Triton Knoll, the giant 860MW offshore wind farm planned for the Lincolnshire coast, has reached financial close today, according to developers Innogy.
A combination of equity and bank arrangements have come together to secure the financing for the £2bn project, while a turbine supply contract with MHI Vestas has also been agreed, Innogy said.
Construction is set to start in September and finish in 2021. Once up and running Triton Knoll is expected to supply enough green electricity to power the equivalent of 800,000 UK households.
The project is also poised to create around 100 new jobs in the Grimsby area and unlock £16m of investment in new infrastructure and equipment, Innogy added.
“This is a great moment for Triton Knoll and the UK offshore wind industry as we formally secure the means to deliver around £2bn of new UK energy infrastructure,” said Julian Garnsey, project director for Triton Knoll. “Triton Knoll expects to deliver at least 50 per cent of our investment with UK firms over the project’s lifecycle and at the height of construction we expect to see over 3,000 people working on the project.”
It follows news earlier this month that two Japanese utilities have taken a minority stake in the project. Electric Power Development, which operates as J-Power, has taken a 25 per cent stake in the scheme, and Kansai Electric Power Co a 16 per cent stake.
It marked the first entrance into the international offshore wind market from Japanese electric utilities.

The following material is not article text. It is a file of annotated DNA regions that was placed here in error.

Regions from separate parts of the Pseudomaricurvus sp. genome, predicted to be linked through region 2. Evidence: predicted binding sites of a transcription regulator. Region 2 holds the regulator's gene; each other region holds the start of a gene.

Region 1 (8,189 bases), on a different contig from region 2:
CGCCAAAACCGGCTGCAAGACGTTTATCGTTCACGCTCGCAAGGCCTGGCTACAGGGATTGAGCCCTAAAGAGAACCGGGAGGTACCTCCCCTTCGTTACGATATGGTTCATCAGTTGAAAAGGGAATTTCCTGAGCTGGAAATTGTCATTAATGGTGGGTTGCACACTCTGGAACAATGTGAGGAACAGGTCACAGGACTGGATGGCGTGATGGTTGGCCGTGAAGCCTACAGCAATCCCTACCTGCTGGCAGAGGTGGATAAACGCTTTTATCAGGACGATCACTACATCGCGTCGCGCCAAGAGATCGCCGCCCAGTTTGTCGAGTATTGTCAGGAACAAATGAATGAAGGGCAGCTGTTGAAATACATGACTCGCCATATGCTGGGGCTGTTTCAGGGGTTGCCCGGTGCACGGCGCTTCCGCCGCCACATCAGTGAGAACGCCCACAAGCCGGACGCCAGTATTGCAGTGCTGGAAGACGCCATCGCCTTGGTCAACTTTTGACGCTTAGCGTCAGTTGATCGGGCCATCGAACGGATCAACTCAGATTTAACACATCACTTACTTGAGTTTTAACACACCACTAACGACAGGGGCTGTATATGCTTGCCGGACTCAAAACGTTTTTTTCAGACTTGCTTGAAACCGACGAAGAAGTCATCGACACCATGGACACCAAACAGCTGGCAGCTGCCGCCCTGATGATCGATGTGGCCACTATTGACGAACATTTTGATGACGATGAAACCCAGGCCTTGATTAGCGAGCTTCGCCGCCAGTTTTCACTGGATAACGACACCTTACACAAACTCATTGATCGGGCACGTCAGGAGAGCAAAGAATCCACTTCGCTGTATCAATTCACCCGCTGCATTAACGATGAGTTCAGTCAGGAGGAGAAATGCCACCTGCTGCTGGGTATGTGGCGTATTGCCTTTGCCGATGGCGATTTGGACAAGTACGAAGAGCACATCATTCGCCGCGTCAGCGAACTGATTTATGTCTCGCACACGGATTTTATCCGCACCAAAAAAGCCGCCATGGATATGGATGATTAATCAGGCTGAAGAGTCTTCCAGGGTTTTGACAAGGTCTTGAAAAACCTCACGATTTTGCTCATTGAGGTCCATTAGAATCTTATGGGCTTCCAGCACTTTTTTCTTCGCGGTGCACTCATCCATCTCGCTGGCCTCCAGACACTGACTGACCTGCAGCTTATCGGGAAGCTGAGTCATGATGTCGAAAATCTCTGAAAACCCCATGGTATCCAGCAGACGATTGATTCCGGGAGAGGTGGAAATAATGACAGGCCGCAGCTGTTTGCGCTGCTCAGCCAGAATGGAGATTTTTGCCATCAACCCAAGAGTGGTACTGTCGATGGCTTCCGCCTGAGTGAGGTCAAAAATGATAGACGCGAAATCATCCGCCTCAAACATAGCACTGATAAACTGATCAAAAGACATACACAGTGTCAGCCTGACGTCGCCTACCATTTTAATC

Hans Bünting, COO of renewables of Innogy SE, said the reaching of financial close means Innogy and its partners have created the financial base for bringing the project to fruition. “I am very much looking forward to onshore construction starting shortly and seeing the investment come to fruition, with significant benefits to the local economy and businesses,” he added.
In related news, the Offshore Renewable Energy (ORE) Catapult has today been given the green light by the Scottish government to run its 7MW Levenmouth demonstration turbine until 2029.
The turbine, which has been running off the coast of Fife for four years, offers UK companies and academics the chance to test new technologies and access real world data that can help reduce industry costs.
“This consent extension is really welcome news for the UK’s offshore wind industry,” said Andrew Jamieson, Chief Executive of ORE Catapult. “Accessing real-world operational sites to test and demonstrate new products and services can be a real barrier to small companies looking to break into the offshore wind market. The Levenmouth Turbine offers an easily accessible alternative to demonstrating technologies offshore in harsh and difficult to access sites.”